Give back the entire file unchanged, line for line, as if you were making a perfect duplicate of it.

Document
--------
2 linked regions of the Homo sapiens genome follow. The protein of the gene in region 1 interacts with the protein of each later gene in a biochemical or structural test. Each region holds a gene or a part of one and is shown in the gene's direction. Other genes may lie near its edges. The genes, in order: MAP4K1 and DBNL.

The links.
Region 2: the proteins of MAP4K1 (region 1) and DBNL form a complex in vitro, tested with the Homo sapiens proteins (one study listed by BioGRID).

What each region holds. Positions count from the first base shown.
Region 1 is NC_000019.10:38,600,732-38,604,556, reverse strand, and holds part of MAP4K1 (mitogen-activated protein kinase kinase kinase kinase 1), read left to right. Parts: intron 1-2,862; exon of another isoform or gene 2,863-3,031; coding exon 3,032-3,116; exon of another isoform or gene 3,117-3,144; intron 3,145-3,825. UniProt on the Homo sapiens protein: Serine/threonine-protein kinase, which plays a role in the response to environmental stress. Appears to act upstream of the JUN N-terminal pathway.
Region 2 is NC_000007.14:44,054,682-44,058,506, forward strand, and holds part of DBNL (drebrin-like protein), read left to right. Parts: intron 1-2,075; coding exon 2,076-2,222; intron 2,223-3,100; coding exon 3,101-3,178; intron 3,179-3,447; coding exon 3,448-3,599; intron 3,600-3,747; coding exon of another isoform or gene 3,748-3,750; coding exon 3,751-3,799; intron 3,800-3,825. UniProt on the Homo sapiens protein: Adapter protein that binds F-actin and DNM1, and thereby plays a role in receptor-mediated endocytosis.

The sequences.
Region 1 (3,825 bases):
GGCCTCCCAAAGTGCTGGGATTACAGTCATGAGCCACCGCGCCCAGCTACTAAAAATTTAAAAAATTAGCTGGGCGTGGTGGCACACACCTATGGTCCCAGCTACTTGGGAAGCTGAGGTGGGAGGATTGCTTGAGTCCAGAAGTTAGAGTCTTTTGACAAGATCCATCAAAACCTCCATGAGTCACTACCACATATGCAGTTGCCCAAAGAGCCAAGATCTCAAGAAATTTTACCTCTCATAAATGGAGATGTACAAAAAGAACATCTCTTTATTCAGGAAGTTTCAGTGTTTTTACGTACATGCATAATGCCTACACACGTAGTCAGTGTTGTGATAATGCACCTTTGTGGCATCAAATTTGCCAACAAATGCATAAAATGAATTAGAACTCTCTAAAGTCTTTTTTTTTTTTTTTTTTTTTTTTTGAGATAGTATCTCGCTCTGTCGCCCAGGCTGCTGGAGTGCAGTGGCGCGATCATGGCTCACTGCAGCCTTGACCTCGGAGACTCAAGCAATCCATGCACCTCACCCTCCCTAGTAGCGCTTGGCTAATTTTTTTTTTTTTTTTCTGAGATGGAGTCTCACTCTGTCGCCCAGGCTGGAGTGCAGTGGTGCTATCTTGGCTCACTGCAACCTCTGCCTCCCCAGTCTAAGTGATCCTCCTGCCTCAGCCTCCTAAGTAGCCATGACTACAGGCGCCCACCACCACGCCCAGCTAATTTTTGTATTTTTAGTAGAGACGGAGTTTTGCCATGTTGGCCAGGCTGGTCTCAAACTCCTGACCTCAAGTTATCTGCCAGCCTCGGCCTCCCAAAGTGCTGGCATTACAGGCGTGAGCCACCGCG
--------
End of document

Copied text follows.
2 linked regions of the Homo sapiens genome follow. The protein of the gene in region 1 interacts with the protein of each later gene in a biochemical or structural test. Each region holds a gene or a part of one and is shown in the gene's direction. Other genes may lie near its edges. The genes, in order: MAP4K1 and DBNL.

The links.
Region 2: the proteins of MAP4K1 (region 1) and DBNL form a complex in vitro, tested with the Homo sapiens proteins (one study listed by BioGRID).

What each region holds. Positions count from the first base shown.
Region 1 is NC_000019.10:38,600,732-38,604,556, reverse strand, and holds part of MAP4K1 (mitogen-activated protein kinase kinase kinase kinase 1), read left to right. Parts: intron 1-2,862; exon of another isoform or gene 2,863-3,031; coding exon 3,032-3,116; exon of another isoform or gene 3,117-3,144; intron 3,145-3,825. UniProt on the Homo sapiens protein: Serine/threonine-protein kinase, which plays a role in the response to environmental stress. Appears to act upstream of the JUN N-terminal pathway.
Region 2 is NC_000007.14:44,054,682-44,058,506, forward strand, and holds part of DBNL (drebrin-like protein), read left to right. Parts: intron 1-2,075; coding exon 2,076-2,222; intron 2,223-3,100; coding exon 3,101-3,178; intron 3,179-3,447; coding exon 3,448-3,599; intron 3,600-3,747; coding exon of another isoform or gene 3,748-3,750; coding exon 3,751-3,799; intron 3,800-3,825. UniProt on the Homo sapiens protein: Adapter protein that binds F-actin and DNM1, and thereby plays a role in receptor-mediated endocytosis.

The sequences.
Region 1 (3,825 bases):
GGCCTCCCAAAGTGCTGGGATTACAGTCATGAGCCACCGCGCCCAGCTACTAAAAATTTAAAAAATTAGCTGGGCGTGGTGGCACACACCTATGGTCCCAGCTACTTGGGAAGCTGAGGTGGGAGGATTGCTTGAGTCCAGAAGTTAGAGTCTTTTGACAAGATCCATCAAAACCTCCATGAGTCACTACCACATATGCAGTTGCCCAAAGAGCCAAGATCTCAAGAAATTTTACCTCTCATAAATGGAGATGTACAAAAAGAACATCTCTTTATTCAGGAAGTTTCAGTGTTTTTACGTACATGCATAATGCCTACACACGTAGTCAGTGTTGTGATAATGCACCTTTGTGGCATCAAATTTGCCAACAAATGCATAAAATGAATTAGAACTCTCTAAAGTCTTTTTTTTTTTTTTTTTTTTTTTTTGAGATAGTATCTCGCTCTGTCGCCCAGGCTGCTGGAGTGCAGTGGCGCGATCATGGCTCACTGCAGCCTTGACCTCGGAGACTCAAGCAATCCATGCACCTCACCCTCCCTAGTAGCGCTTGGCTAATTTTTTTTTTTTTTTTCTGAGATGGAGTCTCACTCTGTCGCCCAGGCTGGAGTGCAGTGGTGCTATCTTGGCTCACTGCAACCTCTGCCTCCCCAGTCTAAGTGATCCTCCTGCCTCAGCCTCCTAAGTAGCCATGACTACAGGCGCCCACCACCACGCCCAGCTAATTTTTGTATTTTTAGTAGAGACGGAGTTTTGCCATGTTGGCCAGGCTGGTCTCAAACTCCTGACCTCAAGTTATCTGCCAGCCTCGGCCTCCCAAAGTGCTGGCATTACAGGCGTGAGCCACCGCG